On October 10, 1997, Engine Company 63 (a Lieutenant and 3 fire fighters) was dispatched at 0028 hours in response to a 911 call regarding a downed power line in a residential neighborhood. They arrived on the scene at 0032 hours and proceeded to rope off the area of the downed power line with barrier tape, and called the power company to report the downed line. One of the fire fighters was using a booster line (3/4-inch) to put out small fires started by the arcing power line. At approximately 0056 hours, the driver of Engine 63 noticed haze smoke emitting from the basement window of the residence that was affected by the downed power line. It was later determined that the broken neutral conductor from the power line had caused an electrical outlet in the dining room of the residence to short circuit. Burning embers from the short circuit fell through the floor into the basement via an opening for electrical conduit, igniting combustible materials in the basement. The owner of the residence was outside when the Lieutenant and two fire fighters went to investigate. The owner’s son was upstairs and was led out of the house by one of the fire fighters. The Lieutenant (victim #1) and one fire fighter (victim #2), using flashlights, proceeded through the light haze visible in the living room into the dining room and breakfast room, and down the stairs to the basement to evaluate the situation (figure), then retreated from the basement to the outside to don their self-contained breathing apparatus (SCBA).
At approximately 0107 hours victims #1 and #2 reentered the residence wearing SCBAs. They pulled in a 3/4-inch booster line and proceeded to the basement to attack the fire. At approximately 0117 hours, fire fighter #3, who was feeding line to #1 and #2, returned to the Engine to pull a 1 3/4-inch line, and to assist the driver in pulling a 3-inch line approximately 300 feet to a hydrant. The driver asked him what was going on in the residence. Fire fighter #3 stated he did not know. Fire fighter #3 then went back into the residence with a charged 1 3/4- inch line and advanced it as far as the dining room before encountering moderate smoke and poor visibility.
At 0122 hours, the driver of Engine 63, who remained on the outside to provide a hydrant hook- up and operate the pump, requested a Tactical Box, which consists of one additional pumper (Lieutenant and 3 fire fighters), 2 Ladder Trucks (each with one Lieutenant and 4 fire fighters), and one Battalion Chief and aide. This was the first time fire dispatch was alerted as to a possible fire at the residence near the downed power line.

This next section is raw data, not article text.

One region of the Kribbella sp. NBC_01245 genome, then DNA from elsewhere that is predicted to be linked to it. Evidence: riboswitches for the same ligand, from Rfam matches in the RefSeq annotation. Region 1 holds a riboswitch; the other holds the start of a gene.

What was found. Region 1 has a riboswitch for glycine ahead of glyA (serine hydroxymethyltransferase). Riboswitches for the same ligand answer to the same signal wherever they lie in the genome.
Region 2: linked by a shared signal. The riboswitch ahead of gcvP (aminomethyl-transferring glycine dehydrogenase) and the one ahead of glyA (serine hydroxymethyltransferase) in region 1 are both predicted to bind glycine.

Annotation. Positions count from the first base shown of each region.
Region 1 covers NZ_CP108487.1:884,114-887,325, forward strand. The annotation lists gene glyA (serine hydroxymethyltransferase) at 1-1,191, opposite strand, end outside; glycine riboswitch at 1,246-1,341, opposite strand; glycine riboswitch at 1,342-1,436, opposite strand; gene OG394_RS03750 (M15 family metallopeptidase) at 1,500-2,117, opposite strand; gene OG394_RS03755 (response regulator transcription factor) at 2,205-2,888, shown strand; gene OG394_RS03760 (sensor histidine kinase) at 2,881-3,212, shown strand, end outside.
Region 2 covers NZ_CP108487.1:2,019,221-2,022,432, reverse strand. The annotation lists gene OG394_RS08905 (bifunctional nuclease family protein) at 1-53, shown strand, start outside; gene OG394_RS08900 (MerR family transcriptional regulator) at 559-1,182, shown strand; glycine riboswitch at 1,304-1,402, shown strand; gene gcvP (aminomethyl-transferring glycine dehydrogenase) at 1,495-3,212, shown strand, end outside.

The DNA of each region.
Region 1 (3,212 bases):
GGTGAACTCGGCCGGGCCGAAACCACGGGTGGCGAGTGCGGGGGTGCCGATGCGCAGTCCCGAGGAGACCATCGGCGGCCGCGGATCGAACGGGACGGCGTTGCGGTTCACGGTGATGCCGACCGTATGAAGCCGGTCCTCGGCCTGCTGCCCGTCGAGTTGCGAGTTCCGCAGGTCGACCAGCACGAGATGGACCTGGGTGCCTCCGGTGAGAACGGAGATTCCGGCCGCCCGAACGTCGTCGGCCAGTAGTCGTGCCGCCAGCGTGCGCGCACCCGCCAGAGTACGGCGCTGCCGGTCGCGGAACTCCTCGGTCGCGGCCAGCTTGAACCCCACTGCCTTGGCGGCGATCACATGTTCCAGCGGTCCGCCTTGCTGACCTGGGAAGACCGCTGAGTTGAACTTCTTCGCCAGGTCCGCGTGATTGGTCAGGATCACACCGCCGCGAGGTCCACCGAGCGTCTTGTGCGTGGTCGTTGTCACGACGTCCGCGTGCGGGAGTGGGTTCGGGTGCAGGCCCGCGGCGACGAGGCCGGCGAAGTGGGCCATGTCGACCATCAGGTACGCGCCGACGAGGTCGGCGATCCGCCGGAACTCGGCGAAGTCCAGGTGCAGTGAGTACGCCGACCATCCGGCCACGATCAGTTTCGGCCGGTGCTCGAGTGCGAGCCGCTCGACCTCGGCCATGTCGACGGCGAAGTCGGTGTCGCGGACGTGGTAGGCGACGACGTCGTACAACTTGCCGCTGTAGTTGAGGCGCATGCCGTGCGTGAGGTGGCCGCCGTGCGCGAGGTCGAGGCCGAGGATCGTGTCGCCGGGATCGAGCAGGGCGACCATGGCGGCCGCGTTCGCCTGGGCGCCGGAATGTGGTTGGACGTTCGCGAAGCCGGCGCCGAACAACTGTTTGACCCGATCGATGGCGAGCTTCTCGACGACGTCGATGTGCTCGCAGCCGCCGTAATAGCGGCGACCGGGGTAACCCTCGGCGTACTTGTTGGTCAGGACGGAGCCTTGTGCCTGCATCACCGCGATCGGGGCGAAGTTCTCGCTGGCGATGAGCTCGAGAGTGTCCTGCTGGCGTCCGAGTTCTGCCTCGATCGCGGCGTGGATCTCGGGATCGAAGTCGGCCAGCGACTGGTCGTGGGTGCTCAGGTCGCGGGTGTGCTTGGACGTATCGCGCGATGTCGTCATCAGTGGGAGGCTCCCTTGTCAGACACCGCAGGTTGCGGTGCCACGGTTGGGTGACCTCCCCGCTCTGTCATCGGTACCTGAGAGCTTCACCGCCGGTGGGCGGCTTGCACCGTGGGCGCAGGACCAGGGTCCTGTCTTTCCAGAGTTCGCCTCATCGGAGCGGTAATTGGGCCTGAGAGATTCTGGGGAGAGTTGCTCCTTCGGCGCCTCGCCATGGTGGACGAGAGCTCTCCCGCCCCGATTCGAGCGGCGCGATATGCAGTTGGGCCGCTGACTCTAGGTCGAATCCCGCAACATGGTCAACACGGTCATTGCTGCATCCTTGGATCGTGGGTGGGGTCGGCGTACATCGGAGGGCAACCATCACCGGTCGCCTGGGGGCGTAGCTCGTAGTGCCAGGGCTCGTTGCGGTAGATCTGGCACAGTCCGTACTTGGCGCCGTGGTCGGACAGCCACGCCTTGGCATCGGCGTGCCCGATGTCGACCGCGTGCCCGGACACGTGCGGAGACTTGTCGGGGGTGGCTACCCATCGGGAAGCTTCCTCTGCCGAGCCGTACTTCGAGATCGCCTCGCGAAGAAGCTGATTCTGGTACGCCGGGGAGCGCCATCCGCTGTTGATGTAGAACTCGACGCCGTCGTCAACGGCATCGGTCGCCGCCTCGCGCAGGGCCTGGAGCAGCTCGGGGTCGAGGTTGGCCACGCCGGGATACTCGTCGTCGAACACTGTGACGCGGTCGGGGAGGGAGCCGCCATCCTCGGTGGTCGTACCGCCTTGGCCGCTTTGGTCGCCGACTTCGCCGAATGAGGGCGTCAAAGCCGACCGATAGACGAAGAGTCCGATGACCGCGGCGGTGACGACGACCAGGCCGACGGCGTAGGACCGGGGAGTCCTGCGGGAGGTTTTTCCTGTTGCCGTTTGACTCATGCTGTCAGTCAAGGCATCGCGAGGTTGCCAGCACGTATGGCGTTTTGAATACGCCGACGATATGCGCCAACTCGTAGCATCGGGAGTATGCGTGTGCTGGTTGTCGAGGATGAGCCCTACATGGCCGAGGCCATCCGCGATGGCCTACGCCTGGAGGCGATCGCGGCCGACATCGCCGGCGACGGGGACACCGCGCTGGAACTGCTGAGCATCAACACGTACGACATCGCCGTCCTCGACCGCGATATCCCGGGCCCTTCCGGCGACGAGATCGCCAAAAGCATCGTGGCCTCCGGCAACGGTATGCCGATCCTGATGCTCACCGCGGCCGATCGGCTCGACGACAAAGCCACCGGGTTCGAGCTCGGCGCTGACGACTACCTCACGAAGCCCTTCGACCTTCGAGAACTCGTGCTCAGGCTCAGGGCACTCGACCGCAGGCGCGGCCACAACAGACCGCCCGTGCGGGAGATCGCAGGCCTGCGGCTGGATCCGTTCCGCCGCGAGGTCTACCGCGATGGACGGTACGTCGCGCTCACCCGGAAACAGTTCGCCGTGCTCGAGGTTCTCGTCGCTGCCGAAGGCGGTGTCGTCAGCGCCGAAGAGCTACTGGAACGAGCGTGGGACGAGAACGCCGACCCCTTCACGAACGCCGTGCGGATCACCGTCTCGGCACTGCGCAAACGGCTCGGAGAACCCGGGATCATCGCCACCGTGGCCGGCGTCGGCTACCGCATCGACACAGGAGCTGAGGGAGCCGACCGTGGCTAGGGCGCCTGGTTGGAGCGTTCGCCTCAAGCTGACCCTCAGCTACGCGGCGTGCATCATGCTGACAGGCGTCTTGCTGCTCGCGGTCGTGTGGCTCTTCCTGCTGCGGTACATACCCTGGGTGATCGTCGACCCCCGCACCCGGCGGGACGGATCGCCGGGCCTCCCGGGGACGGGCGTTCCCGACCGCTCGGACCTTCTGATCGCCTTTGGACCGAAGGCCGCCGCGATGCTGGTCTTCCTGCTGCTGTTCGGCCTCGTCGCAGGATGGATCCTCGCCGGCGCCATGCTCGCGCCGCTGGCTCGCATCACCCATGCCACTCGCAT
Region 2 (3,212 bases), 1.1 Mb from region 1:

At 0125 hours the Battalion Chief arrived on the scene and attempted to call Engine 63 on the portable radio, but received no response. At approximately the same time, Engine 51, Ladder 29, and Ladder 8 arrived on the scene. Two fire fighters from Ladder 29 remained on the exterior of the house to perform ventilation while the Lieutenant and two fire fighters from Ladder 29 went into the residence to perform a routine primary search. The first fire fighter to enter followed the 1-3/4 inch line where he located fire fighter #3 from Engine 63. The Lieutenant from Ladder 29 also reached fire fighter #3 and asked him, “Where is your Company?” Fire fighter #3 stated that he could not find his company, but he thought they were in the basement. The Lieutenant stated that at this time visibility was very poor. One of the fire fighters from Ladder 29 proceeded upstairs to break out windows to help vent the residence. The Lieutenant and a fire fighter from Ladder 29, and fire fighter #3 from Engine 63, exited the residence. The fire fighter from Ladder 29, who was upstairs venting the residence, returned to the downstairs dining room where he found the nozzle of the 1 3/4-inch charged line and saw the booster line going down the steps to the basement. He then decided to return to the second floor, following the 1 3/4-inch line, and ran into the Battalion Chief in the living room. The Battalion Chief then radioed on the fireground band to look for the missing fire fighters from Engine 63.